Kendrick Lamar can add another award to his already-impressive shelf: He just became the first non-jazz or classical musical artist to win a Pulitzer prize.
The Pulitzer board wrote this about his album DAMN: “A virtuosic song collection, unified by its vernacular authenticity and rhythmic dynamism that offers affecting vignettes capturing the complexity of modern African-American life.”
The album was largely regard as one of the best of 2017, and topped our list of the year’s best albums.
An exclamation of admiration? An imprecatory curse? As with almost everything he does, the title of Kendrick Lamar’s third full-length album sparked an immediate reaction, then a re-evaluation of the first reaction, and then questioning about just why it sparked the reaction it did. Lamar is adept at subverting expectations and at this point, the most subversive thing he could do was release a straightforward rap album — which is what DAMN. sounds like at first. But repeated listenings peel back the layers, revealing what is in many ways Lamar’s most compelling work to date, while still centering on the question that has always fascinated and troubled this rich young ruler: “what must I do to be saved?”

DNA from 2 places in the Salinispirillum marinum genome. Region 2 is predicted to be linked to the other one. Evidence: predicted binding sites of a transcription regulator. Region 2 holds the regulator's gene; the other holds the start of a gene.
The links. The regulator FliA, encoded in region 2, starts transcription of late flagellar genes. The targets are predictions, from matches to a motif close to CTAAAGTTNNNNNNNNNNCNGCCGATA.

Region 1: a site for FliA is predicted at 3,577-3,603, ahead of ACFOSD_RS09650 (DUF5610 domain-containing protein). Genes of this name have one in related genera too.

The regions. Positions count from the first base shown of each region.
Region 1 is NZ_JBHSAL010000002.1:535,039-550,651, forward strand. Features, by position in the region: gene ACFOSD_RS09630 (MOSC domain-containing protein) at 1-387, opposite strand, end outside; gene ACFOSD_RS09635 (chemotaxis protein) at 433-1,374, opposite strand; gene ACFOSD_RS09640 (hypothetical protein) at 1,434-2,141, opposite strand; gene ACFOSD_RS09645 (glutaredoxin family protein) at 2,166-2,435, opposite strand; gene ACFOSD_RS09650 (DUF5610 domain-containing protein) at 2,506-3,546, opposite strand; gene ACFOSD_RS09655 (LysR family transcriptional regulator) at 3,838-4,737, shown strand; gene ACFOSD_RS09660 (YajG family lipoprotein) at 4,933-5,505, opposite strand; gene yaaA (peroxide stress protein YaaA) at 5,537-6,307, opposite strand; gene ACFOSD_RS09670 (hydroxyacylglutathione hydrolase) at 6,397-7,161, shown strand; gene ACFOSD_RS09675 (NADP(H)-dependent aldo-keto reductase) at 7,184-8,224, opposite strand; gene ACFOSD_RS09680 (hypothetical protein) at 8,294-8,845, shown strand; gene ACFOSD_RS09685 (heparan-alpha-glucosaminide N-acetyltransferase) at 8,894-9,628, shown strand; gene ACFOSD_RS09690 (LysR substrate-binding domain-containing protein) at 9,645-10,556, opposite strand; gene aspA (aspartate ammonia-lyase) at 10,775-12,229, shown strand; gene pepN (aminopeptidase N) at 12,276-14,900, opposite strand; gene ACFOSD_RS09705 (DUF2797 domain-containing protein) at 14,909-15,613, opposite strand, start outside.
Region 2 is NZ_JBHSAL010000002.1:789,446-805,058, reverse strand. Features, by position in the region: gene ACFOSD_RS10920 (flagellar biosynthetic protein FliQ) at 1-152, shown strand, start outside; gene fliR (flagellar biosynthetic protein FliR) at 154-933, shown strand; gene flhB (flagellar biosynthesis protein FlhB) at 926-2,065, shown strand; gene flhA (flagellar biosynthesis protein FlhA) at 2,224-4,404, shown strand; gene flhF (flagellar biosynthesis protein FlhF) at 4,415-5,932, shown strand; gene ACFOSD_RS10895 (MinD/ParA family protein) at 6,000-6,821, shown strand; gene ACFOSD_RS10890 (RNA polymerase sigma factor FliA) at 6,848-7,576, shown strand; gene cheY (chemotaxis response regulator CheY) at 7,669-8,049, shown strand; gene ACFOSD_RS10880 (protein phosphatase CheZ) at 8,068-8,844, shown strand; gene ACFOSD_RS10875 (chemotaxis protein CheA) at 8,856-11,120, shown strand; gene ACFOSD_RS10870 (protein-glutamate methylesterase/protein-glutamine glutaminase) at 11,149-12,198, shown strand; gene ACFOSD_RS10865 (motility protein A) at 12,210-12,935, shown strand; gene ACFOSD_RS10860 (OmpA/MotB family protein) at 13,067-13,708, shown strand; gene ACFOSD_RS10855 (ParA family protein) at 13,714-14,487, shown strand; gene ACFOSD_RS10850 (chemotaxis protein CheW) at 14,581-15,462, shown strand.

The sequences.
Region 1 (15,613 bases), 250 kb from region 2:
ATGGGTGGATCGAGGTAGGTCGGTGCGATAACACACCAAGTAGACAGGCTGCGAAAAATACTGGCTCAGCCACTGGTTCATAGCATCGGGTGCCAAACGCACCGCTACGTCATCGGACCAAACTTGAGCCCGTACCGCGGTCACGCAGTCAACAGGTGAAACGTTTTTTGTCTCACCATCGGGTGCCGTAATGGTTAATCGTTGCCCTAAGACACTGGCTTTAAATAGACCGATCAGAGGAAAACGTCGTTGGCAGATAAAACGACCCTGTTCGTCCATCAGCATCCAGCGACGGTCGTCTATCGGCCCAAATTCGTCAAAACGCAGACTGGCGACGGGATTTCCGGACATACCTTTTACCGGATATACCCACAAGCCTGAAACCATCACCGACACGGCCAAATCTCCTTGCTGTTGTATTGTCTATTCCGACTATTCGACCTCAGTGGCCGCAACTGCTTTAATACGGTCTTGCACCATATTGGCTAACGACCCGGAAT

This discomfort with the kingdom to come plagues Lamar. At times, this manifests in paranoia like on “FEAR.” At times, it conjures a sort of nervy defiance, like on “HUMBLE.” Lamar still knows he’s a sinner who’s probably gonna sin again — and on DAMN. he wants to know what redemption is going to look like. “See, in a perfect world, I’ll choose faith over riches …I’ll make schools out of prison,” he says on “PRIDE.,” “I’ll take all the religions and put ’em all in one service/Just to tell ’em we ain’t s***, but He’s been perfect.”
In every song, Kendrick Lamar seems bound and determined to approach God with the confidence of Job: “I sign now my defense—let the Almighty answer me.” Whether or not he’s receiving any answers is a question only Kendrick can answer, but he’s certainly asking some of the most fascinating questions in American music.
All hail King Kunta.